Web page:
New releases of PowerShell v6.x

New releases of PowerShell v6.x are available.

First off v6.0.3 is available. This is a servicing release to update PowerShell v6.0 to use .Net 2.0.8. The primary point of this release is to update to fix the vulnerability discussed in Microsoft Security Advisory CVE-2018-8356: .NET Framework Security Feature Bypass Vulnerability. You ae recommended to upgrade PowerShell v6.0.x to v6.0.3

 

Secondly, preview 4 for Powershell v6.1 is also available. It has some breaking changes:

Visualbasic support is removed from Add-Type

PowerShell direct tries PowerShell v6.x then drops back to PowerShell v5.1

Powershell v6.1 can start in a folder with a wildcard in its name

Enable-PSRemoting produces configuration names unique for preview releases

CompatiblePSeditions check is enforced for modules from system32 module path (PowerShell v5.1 modules!)

 

Also

Experimental features are supported

Markdown rendering cmdlets are available

ThreadJob module available

WMI and ADSI accelerators are back

 

Plus a bunch of minor updates you can see in the release notes

Both releases are available from https://github.com/PowerShell/PowerShell/releases

 

UK PowerShell conference

There’s a one day PowerShell conference in October in London - https://powershell.org/2018/07/17/psdayuk-2018-the-uk-powershell-conference/

It’s rumoured I may be there and speaking

Windows Server 2008 EoL

Windows Server 2008 EoL on 14 January 2020

 

Windows Server 2008 and 2008 R2 will be end of life and no longer supported from 14 January 2020 - https://cloudblogs.microsoft.com/windowsserver/2018/07/10/its-sunset-time-for-windows-server-2008-and-2008-r2/

 

There’s plenty of time to think about migrating off of the 2008 family but don’t leave it to the last minute.

 

Server 2008 had PowerShell v1 and 2008 R2 introduced PowerShell v2. They were good server products but its time to replace them if you haven’t already.

Windows activation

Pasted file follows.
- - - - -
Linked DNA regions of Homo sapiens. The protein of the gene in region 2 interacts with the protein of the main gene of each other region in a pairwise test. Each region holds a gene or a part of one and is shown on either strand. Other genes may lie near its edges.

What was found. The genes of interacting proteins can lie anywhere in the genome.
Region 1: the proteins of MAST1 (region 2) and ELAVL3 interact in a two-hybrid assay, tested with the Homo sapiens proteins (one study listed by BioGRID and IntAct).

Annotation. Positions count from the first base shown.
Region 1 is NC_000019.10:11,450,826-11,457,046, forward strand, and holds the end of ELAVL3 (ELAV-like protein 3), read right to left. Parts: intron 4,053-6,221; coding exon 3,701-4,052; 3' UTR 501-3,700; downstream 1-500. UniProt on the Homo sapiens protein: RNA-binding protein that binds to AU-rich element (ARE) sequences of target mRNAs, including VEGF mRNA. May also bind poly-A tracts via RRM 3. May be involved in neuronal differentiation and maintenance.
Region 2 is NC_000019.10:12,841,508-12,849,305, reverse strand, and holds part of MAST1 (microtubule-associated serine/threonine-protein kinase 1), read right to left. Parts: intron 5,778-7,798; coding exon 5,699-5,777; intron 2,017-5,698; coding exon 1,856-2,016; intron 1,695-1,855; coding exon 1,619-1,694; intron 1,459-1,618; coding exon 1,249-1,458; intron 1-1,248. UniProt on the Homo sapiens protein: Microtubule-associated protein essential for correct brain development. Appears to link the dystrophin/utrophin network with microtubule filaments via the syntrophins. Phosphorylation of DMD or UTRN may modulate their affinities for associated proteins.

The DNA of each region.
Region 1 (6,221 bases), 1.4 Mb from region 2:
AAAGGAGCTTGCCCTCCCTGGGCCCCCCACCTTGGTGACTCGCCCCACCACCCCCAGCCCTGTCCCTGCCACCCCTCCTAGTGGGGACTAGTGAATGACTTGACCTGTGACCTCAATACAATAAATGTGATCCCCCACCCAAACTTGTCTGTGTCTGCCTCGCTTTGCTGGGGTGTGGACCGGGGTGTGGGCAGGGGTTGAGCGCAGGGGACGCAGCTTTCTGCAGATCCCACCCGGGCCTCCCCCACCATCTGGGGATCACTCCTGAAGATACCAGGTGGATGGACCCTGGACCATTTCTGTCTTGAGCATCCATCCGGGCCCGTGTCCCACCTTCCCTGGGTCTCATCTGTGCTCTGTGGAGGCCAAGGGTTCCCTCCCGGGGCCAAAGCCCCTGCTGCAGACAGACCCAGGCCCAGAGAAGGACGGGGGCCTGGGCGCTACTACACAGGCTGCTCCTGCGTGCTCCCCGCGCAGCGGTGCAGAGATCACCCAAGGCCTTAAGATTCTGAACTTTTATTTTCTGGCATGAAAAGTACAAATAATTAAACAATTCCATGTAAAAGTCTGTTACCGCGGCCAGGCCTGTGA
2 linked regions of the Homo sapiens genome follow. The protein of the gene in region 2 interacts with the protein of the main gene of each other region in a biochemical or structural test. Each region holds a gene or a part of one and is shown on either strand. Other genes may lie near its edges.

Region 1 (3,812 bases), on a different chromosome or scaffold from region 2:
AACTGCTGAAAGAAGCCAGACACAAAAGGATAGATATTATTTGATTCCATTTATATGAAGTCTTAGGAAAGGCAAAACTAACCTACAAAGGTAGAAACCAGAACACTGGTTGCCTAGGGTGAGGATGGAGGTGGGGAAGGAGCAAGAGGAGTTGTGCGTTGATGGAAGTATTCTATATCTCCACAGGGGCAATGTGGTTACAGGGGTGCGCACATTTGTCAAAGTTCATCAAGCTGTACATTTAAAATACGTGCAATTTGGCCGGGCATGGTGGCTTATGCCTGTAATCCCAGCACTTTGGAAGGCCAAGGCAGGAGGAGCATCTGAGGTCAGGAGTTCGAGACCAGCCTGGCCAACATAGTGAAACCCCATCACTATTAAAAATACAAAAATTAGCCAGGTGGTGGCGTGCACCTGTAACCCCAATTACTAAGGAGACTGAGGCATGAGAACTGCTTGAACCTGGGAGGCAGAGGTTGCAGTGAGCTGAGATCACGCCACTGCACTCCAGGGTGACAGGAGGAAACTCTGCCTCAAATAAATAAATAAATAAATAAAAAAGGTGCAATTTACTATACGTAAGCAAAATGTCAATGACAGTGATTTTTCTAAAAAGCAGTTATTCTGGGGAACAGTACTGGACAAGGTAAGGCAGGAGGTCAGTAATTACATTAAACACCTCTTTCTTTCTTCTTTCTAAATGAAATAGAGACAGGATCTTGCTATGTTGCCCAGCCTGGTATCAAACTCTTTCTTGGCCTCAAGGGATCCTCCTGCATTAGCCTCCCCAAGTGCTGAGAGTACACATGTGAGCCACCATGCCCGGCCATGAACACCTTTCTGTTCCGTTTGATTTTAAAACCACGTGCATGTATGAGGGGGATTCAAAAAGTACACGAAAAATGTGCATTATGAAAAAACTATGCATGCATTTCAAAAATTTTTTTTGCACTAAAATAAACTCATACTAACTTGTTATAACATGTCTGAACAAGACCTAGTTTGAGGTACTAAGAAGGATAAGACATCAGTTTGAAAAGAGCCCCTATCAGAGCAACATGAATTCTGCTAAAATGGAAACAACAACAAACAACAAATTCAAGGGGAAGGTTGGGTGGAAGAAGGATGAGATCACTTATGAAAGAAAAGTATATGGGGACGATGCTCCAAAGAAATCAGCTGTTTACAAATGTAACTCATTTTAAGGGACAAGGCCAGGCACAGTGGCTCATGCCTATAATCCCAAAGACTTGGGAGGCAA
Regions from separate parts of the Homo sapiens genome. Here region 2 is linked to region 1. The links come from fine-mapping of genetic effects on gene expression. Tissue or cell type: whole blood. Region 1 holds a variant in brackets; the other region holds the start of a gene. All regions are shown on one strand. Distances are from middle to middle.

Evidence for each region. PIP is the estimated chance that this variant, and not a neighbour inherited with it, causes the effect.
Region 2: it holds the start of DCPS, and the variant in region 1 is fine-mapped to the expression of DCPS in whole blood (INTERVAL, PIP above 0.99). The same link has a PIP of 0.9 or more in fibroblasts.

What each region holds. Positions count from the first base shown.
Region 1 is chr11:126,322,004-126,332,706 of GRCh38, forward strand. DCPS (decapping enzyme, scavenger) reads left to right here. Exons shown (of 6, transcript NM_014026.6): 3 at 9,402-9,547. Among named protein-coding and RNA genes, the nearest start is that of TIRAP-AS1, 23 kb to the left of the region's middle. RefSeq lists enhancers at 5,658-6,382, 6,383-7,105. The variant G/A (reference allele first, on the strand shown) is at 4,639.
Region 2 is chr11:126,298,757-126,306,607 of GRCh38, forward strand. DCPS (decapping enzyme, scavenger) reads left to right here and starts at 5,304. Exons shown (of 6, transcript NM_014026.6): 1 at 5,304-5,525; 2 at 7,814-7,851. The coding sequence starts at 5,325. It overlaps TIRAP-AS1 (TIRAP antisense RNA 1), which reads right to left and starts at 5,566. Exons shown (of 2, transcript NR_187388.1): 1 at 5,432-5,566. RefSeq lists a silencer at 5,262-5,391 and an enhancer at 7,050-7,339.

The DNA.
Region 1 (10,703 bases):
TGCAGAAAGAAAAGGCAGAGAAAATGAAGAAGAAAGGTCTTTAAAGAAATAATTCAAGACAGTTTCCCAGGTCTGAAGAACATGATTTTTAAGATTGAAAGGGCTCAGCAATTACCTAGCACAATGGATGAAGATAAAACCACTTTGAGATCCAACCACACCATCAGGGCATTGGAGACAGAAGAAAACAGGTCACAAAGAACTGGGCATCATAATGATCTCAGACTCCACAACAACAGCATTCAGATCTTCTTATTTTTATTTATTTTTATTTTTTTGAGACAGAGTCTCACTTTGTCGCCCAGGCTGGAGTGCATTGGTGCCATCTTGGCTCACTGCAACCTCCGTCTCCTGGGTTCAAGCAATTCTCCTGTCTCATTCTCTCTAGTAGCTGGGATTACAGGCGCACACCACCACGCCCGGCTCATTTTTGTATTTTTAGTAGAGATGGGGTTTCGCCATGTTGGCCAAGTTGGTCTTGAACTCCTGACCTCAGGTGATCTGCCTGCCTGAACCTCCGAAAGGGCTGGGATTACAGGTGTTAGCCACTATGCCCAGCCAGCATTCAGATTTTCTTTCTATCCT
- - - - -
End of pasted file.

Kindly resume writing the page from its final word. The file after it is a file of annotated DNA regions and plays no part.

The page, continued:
Windows activation is usually straight forward. Put in the license key during installation, ensure the machine can connect to the Internet and wait a bit. Windows is activated.

 

Except today I was rebuilding some VMs and the activation didn’t work. I got a message about not being able to connect to the activation servers. The choices at this time are wait and hope it sorts itself out, try a manual activation or if all else fails and you’re prepared to lose a significant portion of your remaining lifetime try a telephone activation.

 

The GUI for activation was nice and simple and worked. As with most things in Windows you now have to go through more steps to get to what you need to do and then the GUI is based on a whole load of assumptions about what you want to do that often bear no relationship to reality. Since Windows Vista the GUI has become harder and harder to use to get anything done unless its a task that Microsoft thinks you’re capable of doing. The more you know about Windows the harder it is to rely on the GUI.

 

You can use CIM to force the activation

Get-CimInstance -ClassName SoftwareLicensingProduct -Filter "PartialProductKey IS NOT NULL" | Invoke-CimMethod -MethodName Activate

 

If at first you don’t succeed put the code in a loop and keep trying

 

You can test the activation status

enum Licensestatus {
Unlicensed = 0
Licensed = 1
OOBGrace = 2
OOTGrace = 3
NonGenuineGrace = 4
Notification = 5
ExtendedGrace = 6
}

Get-CimInstance -ClassName SoftwareLicensingProduct -Filter "PartialProductKey IS NOT NULL" | select Name, ApplicationId, @{N='LicenseStatus'; E={[LicenseStatus]$_.LicenseStatus} }

CPU intensive processes

How do you find the most CPU intensive processes?

If you want to know the processes that are taking most CPU on your system right now then use Get-Process

PS> Get-Process | sort CPU -Descending | select -First 10

 

Will display the 10 processes that are running and are using the most CPU – see the CPU( s ) field.

Couple of issues with this approach. First only running processes are shown. If a process starts and runs to completion between 2 calls to Get-Process you’ll never know it happened. Especially relevant if the process runs over night. Second, Get-Process produces a lot of information you don’t necessarily need for this task.

The alternative is to use performance counters.

PS> Get-Counter -ListSet *Process* | select CounterSetName, Description

 

Lists possible counter sets you can use. The Process set looks like a good possibility:

PS> Get-Counter -ListSet Process | select -ExpandProperty Counter
\Process(*)\% Processor Time
\Process(*)\% User Time
\Process(*)\% Privileged Time
\Process(*)\Virtual Bytes Peak
\Process(*)\Virtual Bytes
\Process(*)\Page Faults/sec
\Process(*)\Working Set Peak
\Process(*)\Working Set
\Process(*)\Page File Bytes Peak
\Process(*)\Page File Bytes
\Process(*)\Private Bytes
\Process(*)\Thread Count
\Process(*)\Priority Base
\Process(*)\Elapsed Time
\Process(*)\ID Process
\Process(*)\Creating Process ID
\Process(*)\Pool Paged Bytes
\Process(*)\Pool Nonpaged Bytes
\Process(*)\Handle Count
\Process(*)\IO Read Operations/sec
\Process(*)\IO Write Operations/sec
\Process(*)\IO Data Operations/sec
\Process(*)\IO Other Operations/sec
\Process(*)\IO Read Bytes/sec
\Process(*)\IO Write Bytes/sec
\Process(*)\IO Data Bytes/sec
\Process(*)\IO Other Bytes/sec
\Process(*)\Working Set – Private